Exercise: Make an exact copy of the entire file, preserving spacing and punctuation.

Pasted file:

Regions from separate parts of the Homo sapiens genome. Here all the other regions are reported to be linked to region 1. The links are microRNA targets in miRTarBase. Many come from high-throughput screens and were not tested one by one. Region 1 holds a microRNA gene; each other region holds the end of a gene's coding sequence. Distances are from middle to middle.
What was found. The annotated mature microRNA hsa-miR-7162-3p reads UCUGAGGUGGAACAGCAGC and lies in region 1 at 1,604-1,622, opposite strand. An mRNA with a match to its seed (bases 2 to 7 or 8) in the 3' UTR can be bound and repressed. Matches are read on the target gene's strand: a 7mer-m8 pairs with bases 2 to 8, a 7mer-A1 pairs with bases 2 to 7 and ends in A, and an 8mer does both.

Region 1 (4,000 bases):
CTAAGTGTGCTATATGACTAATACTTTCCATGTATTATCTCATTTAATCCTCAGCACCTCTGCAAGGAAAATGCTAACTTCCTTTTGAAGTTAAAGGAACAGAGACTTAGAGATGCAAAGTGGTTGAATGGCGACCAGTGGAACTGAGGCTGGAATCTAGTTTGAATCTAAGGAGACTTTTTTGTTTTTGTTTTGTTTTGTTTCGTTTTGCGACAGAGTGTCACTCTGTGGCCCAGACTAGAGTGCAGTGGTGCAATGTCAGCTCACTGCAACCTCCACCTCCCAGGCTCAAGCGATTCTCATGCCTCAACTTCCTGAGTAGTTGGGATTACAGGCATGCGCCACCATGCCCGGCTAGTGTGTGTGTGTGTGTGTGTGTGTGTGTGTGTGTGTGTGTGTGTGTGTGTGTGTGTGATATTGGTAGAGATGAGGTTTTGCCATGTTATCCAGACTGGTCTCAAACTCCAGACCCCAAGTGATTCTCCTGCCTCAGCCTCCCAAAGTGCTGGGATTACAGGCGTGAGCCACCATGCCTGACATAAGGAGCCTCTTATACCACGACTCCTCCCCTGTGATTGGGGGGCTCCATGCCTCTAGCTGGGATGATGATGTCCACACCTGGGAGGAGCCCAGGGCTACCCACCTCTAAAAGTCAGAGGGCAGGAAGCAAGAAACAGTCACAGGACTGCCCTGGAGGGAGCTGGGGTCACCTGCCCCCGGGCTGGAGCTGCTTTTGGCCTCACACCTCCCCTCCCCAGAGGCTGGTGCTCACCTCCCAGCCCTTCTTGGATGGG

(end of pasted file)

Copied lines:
Regions from separate parts of the Homo sapiens genome. Here all the other regions are reported to be linked to region 1. The links are microRNA targets in miRTarBase. Many come from high-throughput screens and were not tested one by one. Region 1 holds a microRNA gene; each other region holds the end of a gene's coding sequence. Distances are from middle to middle.
What was found. The annotated mature microRNA hsa-miR-7162-3p reads UCUGAGGUGGAACAGCAGC and lies in region 1 at 1,604-1,622, opposite strand. An mRNA with a match to its seed (bases 2 to 7 or 8) in the 3' UTR can be bound and repressed. Matches are read on the target gene's strand: a 7mer-m8 pairs with bases 2 to 8, a 7mer-A1 pairs with bases 2 to 7 and ends in A, and an 8mer does both.

Region 1 (4,000 bases):
CTAAGTGTGCTATATGACTAATACTTTCCATGTATTATCTCATTTAATCCTCAGCACCTCTGCAAGGAAAATGCTAACTTCCTTTTGAAGTTAAAGGAACAGAGACTTAGAGATGCAAAGTGGTTGAATGGCGACCAGTGGAACTGAGGCTGGAATCTAGTTTGAATCTAAGGAGACTTTTTTGTTTTTGTTTTGTTTTGTTTCGTTTTGCGACAGAGTGTCACTCTGTGGCCCAGACTAGAGTGCAGTGGTGCAATGTCAGCTCACTGCAACCTCCACCTCCCAGGCTCAAGCGATTCTCATGCCTCAACTTCCTGAGTAGTTGGGATTACAGGCATGCGCCACCATGCCCGGCTAGTGTGTGTGTGTGTGTGTGTGTGTGTGTGTGTGTGTGTGTGTGTGTGTGTGTGTGTGATATTGGTAGAGATGAGGTTTTGCCATGTTATCCAGACTGGTCTCAAACTCCAGACCCCAAGTGATTCTCCTGCCTCAGCCTCCCAAAGTGCTGGGATTACAGGCGTGAGCCACCATGCCTGACATAAGGAGCCTCTTATACCACGACTCCTCCCCTGTGATTGGGGGGCTCCATGCCTCTAGCTGGGATGATGATGTCCACACCTGGGAGGAGCCCAGGGCTACCCACCTCTAAAAGTCAGAGGGCAGGAAGCAAGAAACAGTCACAGGACTGCCCTGGAGGGAGCTGGGGTCACCTGCCCCCGGGCTGGAGCTGCTTTTGGCCTCACACCTCCCCTCCCCAGAGGCTGGTGCTCACCTCCCAGCCCTTCTTGGATGGG